No gripes. I’ve had the Toaks Titanium Mugpot for 4 thru hikes now and I love it. Sometimes I send it home, but if I’m using a pot, it’s this one. It’s super light, super affordable, and you don’t feel bad banging it up a bit or putting it in some coals and getting it all sticky and sooty with carbon and sap. It’s a long distance hiking community favorite.
No gripes. I’ve been using Toaks Titanium Spoons for 4 thru hikes. I’ve lost a few, but I always replace it with the same one. Again, it’s cheap and light. I prefer a spoon over a spork because if I really need to impale something, I’ll just use my knife. Not to mention, the spoon is invaluable when it comes to scraping a pot clean. A spork… not so efficient. That’s just my two cents.
No gripes. Almost everyone uses SmartWater or LifeWater bottles. They’re sleek and streamline shape makes them easy to stow, and a Sawyer filter threads right onto them. Also, you can find them pretty much anywhere, so they’re easy to replace.
No gripes. Same story as above, but these are just smaller and come with a sport nozzle and snap on lid to cover it. You can use the nozzle on this water bottle to back flush your Sawyer filter instead of carrying the plunger the filter comes with. You can also unscrew the sport nozzle from the bottle and replace the nozzle on the Sawyer filter if it gets dirty or lost. In fact, I replace all of my Sawyer nozzles with a SmartWater/LifeWater sport nozzle. I just like them better. Also, I’ll usually just put the sport nozzle from the smaller bottles onto the full 1 liter bottles. It makes it quicker and easier to drink without having to unscrew a cap.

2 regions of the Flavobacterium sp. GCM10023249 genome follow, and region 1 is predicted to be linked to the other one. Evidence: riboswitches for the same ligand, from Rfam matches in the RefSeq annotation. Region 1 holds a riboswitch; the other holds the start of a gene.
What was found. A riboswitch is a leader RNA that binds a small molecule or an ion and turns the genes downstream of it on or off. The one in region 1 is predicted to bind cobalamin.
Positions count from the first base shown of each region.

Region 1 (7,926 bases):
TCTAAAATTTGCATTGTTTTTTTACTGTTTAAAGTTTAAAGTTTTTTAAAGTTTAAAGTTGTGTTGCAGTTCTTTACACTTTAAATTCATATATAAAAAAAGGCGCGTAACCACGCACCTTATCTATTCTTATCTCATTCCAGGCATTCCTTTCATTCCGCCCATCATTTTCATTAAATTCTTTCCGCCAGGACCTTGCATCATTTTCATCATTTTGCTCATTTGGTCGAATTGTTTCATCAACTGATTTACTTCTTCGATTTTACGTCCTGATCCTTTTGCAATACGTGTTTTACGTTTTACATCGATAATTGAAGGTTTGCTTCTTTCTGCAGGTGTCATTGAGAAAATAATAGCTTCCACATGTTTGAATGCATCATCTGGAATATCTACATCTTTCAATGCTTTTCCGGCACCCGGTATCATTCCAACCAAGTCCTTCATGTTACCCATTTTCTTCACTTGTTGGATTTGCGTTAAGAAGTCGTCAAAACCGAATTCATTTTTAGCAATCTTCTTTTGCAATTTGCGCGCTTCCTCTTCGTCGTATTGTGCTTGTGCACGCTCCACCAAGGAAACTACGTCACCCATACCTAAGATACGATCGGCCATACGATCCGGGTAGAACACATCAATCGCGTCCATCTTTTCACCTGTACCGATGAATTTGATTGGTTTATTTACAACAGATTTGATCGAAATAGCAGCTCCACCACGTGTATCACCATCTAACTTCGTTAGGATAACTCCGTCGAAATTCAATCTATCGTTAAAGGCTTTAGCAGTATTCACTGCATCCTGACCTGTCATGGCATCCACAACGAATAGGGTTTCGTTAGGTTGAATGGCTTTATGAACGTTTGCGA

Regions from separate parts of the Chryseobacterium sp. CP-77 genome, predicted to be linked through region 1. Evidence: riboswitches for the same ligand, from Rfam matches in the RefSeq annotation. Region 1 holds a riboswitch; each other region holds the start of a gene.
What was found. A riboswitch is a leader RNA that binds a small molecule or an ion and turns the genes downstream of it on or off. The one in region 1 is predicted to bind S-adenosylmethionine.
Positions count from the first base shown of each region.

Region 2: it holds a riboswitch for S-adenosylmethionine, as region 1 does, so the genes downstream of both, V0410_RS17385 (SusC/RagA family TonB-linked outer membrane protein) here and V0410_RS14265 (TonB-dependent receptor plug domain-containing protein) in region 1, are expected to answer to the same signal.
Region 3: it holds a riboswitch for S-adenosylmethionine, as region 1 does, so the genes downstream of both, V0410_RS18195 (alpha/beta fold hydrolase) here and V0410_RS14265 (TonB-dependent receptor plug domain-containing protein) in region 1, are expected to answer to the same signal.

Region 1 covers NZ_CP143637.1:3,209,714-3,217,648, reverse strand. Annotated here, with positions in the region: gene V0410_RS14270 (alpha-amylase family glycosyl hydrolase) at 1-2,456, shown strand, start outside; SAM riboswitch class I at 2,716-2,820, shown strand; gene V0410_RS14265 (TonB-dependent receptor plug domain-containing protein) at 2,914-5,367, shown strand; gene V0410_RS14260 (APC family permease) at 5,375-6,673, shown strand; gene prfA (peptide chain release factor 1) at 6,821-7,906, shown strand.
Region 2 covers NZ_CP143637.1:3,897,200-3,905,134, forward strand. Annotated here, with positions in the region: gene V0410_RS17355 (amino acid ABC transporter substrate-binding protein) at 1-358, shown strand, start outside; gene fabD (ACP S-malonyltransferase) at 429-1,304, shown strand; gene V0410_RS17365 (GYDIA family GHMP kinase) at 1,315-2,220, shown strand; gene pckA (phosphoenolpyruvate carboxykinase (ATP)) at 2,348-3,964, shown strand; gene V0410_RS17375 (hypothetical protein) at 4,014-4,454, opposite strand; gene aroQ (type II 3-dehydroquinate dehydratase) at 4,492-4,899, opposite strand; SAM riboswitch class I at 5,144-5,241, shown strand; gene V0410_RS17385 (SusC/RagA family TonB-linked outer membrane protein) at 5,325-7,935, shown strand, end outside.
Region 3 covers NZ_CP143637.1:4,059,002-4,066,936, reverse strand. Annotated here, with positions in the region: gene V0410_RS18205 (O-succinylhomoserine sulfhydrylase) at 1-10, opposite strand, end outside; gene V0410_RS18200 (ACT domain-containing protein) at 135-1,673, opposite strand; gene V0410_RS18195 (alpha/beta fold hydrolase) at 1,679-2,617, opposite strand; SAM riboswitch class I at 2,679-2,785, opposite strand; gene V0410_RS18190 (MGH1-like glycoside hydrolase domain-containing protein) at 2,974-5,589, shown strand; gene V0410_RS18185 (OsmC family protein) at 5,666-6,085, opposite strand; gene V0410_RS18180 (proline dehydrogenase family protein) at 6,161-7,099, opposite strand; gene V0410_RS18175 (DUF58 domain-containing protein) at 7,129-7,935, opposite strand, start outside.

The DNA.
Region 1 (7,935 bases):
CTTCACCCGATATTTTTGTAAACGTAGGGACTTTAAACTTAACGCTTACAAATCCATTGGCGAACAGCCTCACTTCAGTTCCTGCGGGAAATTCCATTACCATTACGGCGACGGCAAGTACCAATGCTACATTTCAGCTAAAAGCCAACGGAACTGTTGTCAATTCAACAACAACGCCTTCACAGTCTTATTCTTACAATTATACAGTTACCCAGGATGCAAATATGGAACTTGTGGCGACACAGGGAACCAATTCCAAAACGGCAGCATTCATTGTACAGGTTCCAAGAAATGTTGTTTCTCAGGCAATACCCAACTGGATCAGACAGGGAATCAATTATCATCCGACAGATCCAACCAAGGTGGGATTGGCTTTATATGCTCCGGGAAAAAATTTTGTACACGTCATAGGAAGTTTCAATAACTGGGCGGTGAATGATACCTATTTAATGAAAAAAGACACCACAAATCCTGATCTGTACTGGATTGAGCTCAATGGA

No gripes. I always carry one of these on every hike. I don’t use them as an everyday item, but a backup item when I need to do a big water carry. It’s a plastic bladder, so it weighs nothing and compresses down and rolls up into nothing – yet it will hold more than 2 liters of water if you need it too. It’s basically my emergency water storage option. It’ll save you from carrying 6 water bottles in case you need to carry 6 liters of water for whatever reason. The advantage comes from when you don’t have or need those 6 liters anymore; you don’t have to carry around 2 extra or empty water bottles that take up space.
* Sawyer Water Filter(normal size)
Some Gripes. I’ve used these filters for all of my thru hikes. While they are light and very convenient, I have a love hate relationship with them. They clog really fast and easily if you filter from dirty water, and then using them becomes a workout, as well as a game of patience. Still, I prefer them to putting chemicals in my water (even though all of earth’s water probably has chemicals in it to one extent or another). They’re good filters if you take care of them and back flush them after every use (I’m not so diligent). I also don’t filter the majority of the time, so I use these for mostly questionable water sources – and questionable water sources tend to clog filters pretty quick; so you get my gripe.
* Cell Phone – Android Galaxy S-10
* Wall Charger and USB-C Cord
* Extra USBC Cord
* USB Thumb Drive to store pictures
* USB-C Adapter for Thumb Drive
No gripes.This was a massive battery pack (almost 2 pounds!). Aside from how heavy it was, I have no complaints. It performed flawlessly, and the extra power allowed me to use my phone with reckless abandon even throughout the longest stretches. This meant; more pictures, more videos, more writing, more audiobooks, and more music (should I wish). I never ran it all the way down even once (a first on a thru hike), and I never had to worry about how much I was using my phone for my creative pursuits, which was one less thing I had to worry about while out there.